RAMMSTEIN's TILL LINDEMANN questioned by Russian police over festival appearance
According to Deutsche Welle, RAMMSTEIN frontman Till Lindemann was questioned by Russian police prior to his scheduled appearance at a festival over the weekend.
The festival, which was slated to take place on August 29 in the city of Tver, 180 kilometers northwest of Moscow, was eventually canceled due to reported pressure from authorities.
Although some media outlets claimed that Lindemann was arrested when he was visited at his hotel room by Russian police Friday night, Bild stated that the singer was merely warned by Russian police that he should comply with certain COVID-related conditions while performing at the event.
К вокалисту Rammstein Тиллю Линдеманну, который сейчас находится в России, приехала полиция. По словам очевидцев, силовики в штатском зашли в номер к музыканту, чтобы «побеседовать».— ФедералПресс (@FederalPress) August 28, 2021
В Россию Тиль Линдеман приехал, чтобы выступить на концерте в поддержку партии «Родина». pic.twitter.com/TOLrMUVPPI
According to Interfax, Lindemann’s manager, Anar Reiband, faces charges for having violated migration laws because he entered Russia under the claim that the purpose of his trip was tourism.
Lindemann is also scheduled to appear next weekend on the Red Square in Moscow at the Spasskaya Tower International Military Music Festival.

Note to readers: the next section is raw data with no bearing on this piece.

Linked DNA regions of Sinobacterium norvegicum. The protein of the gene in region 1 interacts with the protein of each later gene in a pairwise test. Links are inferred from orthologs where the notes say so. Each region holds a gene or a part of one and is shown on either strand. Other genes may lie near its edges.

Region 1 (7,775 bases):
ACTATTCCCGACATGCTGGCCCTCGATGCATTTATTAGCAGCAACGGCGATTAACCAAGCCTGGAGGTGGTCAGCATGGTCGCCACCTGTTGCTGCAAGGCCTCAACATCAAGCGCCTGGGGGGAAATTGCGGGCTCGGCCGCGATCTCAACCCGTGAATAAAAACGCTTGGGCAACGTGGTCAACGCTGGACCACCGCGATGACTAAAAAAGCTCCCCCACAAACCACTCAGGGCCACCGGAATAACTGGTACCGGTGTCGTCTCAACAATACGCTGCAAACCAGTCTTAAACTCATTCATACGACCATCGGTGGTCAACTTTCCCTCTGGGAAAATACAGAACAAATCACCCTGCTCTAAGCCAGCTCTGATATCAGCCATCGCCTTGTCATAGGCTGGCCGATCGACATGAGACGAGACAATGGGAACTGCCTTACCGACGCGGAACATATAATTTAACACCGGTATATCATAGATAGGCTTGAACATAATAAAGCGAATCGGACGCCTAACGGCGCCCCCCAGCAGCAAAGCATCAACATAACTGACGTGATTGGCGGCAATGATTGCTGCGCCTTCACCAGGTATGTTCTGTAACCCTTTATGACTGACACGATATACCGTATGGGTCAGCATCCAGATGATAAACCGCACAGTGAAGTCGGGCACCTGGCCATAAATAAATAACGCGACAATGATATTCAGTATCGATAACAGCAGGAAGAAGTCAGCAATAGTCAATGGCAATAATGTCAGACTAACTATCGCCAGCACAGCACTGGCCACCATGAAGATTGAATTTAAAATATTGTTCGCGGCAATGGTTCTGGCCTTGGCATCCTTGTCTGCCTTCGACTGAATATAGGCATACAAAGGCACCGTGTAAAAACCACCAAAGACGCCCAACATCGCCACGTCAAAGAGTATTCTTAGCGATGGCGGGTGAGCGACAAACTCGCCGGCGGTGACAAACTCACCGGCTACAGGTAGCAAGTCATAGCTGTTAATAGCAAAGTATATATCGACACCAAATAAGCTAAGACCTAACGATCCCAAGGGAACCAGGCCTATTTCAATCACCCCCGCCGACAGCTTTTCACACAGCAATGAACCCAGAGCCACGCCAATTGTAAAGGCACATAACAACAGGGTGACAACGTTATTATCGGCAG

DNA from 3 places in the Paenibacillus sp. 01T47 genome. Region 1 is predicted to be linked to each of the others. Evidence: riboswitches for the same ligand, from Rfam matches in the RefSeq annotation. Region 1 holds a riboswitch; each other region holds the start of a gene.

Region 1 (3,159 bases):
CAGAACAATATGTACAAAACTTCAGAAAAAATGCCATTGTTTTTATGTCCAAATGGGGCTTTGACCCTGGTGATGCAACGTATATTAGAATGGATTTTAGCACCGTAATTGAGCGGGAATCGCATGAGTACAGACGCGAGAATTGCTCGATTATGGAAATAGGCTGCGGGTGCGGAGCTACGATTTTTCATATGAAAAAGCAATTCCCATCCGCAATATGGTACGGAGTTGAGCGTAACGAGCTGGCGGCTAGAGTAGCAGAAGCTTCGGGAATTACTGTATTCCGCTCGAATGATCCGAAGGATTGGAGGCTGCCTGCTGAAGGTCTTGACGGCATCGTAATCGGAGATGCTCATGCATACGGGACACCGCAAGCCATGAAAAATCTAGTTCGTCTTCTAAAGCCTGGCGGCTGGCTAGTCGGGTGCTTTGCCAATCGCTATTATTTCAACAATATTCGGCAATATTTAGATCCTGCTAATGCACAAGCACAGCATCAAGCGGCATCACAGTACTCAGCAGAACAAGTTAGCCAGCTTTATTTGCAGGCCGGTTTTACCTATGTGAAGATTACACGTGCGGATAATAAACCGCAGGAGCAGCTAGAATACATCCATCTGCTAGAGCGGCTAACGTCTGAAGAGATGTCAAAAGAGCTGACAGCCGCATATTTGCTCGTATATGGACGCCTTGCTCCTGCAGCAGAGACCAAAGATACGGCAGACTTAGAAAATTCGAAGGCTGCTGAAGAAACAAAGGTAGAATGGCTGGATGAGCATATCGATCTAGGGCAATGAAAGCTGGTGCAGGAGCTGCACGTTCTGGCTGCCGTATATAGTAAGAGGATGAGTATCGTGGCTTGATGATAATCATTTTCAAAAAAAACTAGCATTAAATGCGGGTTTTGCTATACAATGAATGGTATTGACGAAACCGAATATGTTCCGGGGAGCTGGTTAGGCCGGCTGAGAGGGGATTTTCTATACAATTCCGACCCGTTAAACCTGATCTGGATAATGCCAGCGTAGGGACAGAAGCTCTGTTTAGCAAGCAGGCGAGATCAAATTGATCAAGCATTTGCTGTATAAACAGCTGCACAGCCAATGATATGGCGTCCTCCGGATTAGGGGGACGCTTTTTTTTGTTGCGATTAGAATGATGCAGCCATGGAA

Earlier in the month, a museum in Russia threatened legal action against Lindemann over the “unauthorized” sale of a non-fungible token (NFT) bearing its imagery.
Till’s first-ever NFT was set to include footage of the State Hermitage Museum in Saint Petersburg, Russia, which was originally shot for Lindemann‘s “Beloved Town” video. The famed museum, which has been itself minting official NFTs of its famous artworks, issued a statement that Lindemann’s use of its works “was not and could not have been agreed with the museum.” It also said that it has given Lindemann a “license violation warning” over what are claimed to be “illegal tokens.”
According to Russia Beyond, Hermitage director Mikhail Piotrovsky described the behavior of Lindemann and his team in an interview with Forbes Life as “rude and pigheaded,” adding that it’s a matter not only of intellectual rights, but of “intellectual aggression.”
Watch the music video for “Ich Hasse Kinder” movie below.